For education, he plans to create a grant for low-income college students, whilst Warren intends to cancel student debt and Sanders will abolish tuition fees altogether. Conversely, he has the most exclusive billionaire donors of any democratic candidate (https://www.forbes.com/sites/colleencurry/2020/02/04/iowa-caucus-leader-pete-buttigieg-has-most-exclusive-billionaire-donors-of-any-democrat/). He’s Wall Street’s darling. As he said to the New York Times, “I’m not sure anyone cosmically or morally deserves to have a billion dollars, but I don’t hold it against them.” Sure he won’t, as long as he gets his cut.
He doesn’t think it’s worth boycotting corporations. Even ones like Chick-Fil-A, who think Peter, being a gay man, is going to burn in hell (https://edition.cnn.com/2019/03/27/politics/pete-buttigieg-opposes-boycotts-chickfila/index.html). Whilst he’s since stopped the practice, for a while he was the only candidate openly receiving donations from political lobbyists.
It all just seems a little…bland, don’t you think? Less the “most progressive presidency of our lifetimes” and more “status quo”.
One of Buttigieg’s big selling points is his two terms as mayor of South Bend, Indiana, where everyone was just dandy.
It’s unfortunate, then, that reports indicate that systemic racism ran rampant in South Bend under his leadership. The disparity in marijuana arrests between white and black people increased whilst he was mayor (https://theintercept.com/2020/02/10/pete-buttigieg-black-marijuana-arrests/). He refused to investigate the alleged lynching of a black teen in South Bend (https://tyt.com/stories/4vZLCHuQrYE4uKagy0oyMA/5iMSC8eiu3XG1HVYHEvv5). He asked a black police officer to resign when tapes were released of his white colleagues making racist comments about him (https://edition.cnn.com/2019/04/23/politics/south-bend-tapes-ruling/index.html); he allowed a white police officer to keep his job after he broke into a house and tased a teenage boy (https://eu.indystar.com/story/opinion/columnists/suzette-hackney/2016/08/27/hackney-case-civil-rights-worth/89431286/. Whilst he was mayor, the police department paid out $1.3 million in brutality and civil rights settlements (https://www.youtube.com/watch?v=h8Lh3zFzKi4). All around, his record with the black community in South Bend is pretty despicable.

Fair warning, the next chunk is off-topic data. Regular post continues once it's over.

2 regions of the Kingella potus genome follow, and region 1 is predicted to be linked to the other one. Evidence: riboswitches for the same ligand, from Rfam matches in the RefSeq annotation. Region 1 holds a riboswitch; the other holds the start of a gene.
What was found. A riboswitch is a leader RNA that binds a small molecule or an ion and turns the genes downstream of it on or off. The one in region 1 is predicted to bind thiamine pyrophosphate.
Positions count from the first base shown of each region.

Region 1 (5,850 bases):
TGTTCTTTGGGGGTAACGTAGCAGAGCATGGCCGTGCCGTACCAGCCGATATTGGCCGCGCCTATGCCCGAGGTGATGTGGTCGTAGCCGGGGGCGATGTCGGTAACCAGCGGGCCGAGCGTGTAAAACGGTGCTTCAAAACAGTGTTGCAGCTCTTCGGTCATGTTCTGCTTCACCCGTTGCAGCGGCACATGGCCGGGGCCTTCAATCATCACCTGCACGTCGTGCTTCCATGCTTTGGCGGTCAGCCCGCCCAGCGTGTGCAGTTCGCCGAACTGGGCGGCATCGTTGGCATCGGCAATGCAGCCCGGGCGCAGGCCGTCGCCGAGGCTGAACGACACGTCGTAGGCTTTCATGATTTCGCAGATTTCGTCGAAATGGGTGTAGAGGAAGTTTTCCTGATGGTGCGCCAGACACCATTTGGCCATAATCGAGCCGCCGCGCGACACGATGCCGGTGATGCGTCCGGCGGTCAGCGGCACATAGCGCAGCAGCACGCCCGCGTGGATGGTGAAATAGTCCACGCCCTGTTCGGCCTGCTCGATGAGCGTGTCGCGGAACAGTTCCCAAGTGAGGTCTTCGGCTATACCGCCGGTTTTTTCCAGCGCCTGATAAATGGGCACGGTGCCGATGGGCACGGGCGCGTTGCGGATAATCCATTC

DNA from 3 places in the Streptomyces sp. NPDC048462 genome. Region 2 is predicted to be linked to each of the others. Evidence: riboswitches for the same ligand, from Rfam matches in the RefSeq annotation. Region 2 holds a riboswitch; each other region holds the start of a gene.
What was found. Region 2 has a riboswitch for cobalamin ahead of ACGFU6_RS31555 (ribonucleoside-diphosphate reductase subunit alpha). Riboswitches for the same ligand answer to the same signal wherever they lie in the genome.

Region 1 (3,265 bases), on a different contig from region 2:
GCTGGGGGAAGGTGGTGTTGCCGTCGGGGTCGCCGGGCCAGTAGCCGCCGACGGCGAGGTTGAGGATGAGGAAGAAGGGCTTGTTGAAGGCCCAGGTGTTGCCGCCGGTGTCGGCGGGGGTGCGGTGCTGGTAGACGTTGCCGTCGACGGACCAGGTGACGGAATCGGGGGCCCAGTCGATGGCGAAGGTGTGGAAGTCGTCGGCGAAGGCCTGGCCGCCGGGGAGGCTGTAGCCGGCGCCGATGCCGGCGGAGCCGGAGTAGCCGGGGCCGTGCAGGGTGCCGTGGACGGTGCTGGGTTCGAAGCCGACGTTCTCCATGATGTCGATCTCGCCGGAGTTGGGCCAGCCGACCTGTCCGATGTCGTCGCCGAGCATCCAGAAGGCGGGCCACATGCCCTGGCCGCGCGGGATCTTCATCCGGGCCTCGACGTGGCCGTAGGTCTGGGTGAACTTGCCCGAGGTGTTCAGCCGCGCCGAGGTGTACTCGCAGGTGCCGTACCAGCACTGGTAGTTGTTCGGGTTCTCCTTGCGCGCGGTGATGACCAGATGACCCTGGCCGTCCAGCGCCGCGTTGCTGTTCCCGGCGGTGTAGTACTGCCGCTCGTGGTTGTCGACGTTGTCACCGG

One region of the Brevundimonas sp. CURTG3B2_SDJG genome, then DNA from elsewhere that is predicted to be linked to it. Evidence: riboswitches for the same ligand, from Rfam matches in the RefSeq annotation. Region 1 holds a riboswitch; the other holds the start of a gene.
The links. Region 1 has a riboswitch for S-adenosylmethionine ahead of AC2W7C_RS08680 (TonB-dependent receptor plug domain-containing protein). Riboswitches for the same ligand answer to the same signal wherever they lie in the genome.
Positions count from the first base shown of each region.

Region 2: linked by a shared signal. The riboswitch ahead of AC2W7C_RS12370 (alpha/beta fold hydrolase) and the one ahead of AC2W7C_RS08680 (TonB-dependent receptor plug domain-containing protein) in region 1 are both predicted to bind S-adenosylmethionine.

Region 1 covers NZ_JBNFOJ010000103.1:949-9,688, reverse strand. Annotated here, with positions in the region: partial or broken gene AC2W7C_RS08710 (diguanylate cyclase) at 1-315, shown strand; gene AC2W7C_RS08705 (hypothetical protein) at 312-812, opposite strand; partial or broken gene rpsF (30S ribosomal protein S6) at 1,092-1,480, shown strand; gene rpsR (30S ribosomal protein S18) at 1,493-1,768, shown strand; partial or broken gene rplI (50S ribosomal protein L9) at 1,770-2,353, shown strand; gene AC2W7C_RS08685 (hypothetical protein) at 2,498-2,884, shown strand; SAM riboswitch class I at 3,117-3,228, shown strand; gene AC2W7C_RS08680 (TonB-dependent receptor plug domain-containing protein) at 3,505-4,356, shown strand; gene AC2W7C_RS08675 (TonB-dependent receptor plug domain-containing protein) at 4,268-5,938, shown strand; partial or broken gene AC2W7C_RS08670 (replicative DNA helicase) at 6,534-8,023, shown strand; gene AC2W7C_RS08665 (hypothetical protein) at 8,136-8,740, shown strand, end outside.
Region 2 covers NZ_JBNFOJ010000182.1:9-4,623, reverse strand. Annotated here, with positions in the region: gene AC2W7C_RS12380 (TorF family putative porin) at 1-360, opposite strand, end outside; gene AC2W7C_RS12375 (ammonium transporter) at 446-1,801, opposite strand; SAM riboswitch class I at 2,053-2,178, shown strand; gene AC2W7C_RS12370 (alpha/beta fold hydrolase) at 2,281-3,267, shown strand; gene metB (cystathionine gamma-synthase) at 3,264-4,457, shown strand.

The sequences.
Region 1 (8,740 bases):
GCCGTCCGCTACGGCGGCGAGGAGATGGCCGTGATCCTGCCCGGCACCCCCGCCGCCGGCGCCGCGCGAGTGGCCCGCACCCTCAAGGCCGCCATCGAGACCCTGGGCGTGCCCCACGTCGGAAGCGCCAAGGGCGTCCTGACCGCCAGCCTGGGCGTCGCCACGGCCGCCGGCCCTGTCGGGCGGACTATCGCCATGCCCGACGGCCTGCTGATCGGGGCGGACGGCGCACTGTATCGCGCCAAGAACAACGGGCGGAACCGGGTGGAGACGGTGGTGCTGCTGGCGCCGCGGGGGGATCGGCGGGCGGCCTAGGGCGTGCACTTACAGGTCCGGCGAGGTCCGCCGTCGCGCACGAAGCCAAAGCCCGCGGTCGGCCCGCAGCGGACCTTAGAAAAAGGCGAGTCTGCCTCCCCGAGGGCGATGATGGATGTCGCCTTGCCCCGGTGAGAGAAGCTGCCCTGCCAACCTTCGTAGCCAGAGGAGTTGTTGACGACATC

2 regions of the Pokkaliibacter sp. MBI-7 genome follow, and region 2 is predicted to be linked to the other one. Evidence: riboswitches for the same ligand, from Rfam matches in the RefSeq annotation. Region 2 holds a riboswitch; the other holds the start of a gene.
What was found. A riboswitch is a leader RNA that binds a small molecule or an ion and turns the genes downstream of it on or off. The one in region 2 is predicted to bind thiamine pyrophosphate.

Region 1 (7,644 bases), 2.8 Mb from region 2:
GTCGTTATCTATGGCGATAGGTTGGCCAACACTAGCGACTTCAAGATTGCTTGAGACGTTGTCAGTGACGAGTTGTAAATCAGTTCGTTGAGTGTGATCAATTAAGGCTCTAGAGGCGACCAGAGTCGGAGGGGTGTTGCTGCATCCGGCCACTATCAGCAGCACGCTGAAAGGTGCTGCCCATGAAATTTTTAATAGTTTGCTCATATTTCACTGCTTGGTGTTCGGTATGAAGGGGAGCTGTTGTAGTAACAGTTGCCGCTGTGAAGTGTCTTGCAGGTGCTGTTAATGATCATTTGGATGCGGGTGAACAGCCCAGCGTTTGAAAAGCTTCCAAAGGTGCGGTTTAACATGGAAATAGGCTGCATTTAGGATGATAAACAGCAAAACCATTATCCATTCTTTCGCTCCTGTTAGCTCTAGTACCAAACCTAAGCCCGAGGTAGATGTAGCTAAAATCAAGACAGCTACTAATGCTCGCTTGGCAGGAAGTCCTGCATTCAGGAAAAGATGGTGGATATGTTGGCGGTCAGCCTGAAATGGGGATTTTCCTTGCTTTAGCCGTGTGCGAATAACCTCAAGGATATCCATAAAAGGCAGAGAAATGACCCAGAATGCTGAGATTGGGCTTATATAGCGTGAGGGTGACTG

It’s LGBT+ History Month; it would be cool if the next President of the US was a gay man, right? Peter doesn’t want to be ‘pigeon-holed’ as the ‘gay candidate’. He’s managed to avoid that pretty niftily though. In fact, a few members of the LGBT community openly protest against him (https://www.mercurynews.com/2020/02/14/photos-protesters-engage-with-buttigieg-supporters-outside-sf-campaign-event/). The fact that he’s gay has little bearing on the fact that he’s white, expensively-educated, and overall very privileged, and that perspective is eminently clear every time he expresses an opinion.
I’m not an American and have no influence over the race. I’m just sitting here, occasionally eating popcorn, and marvelling at the weird struggle that US politics has become. Am I too into my own radical echo chamber? Do people really believe that keeping tuition fees and private health insurance is the “most progressive” a president will ever be in our lifetimes?
It’s impossible to say. But Buttigieg is definitely a capitalist on steroids, and his presidency would be devoted to preserving the institutions of American society that perpetuate suffering – as far from progressive as you can get.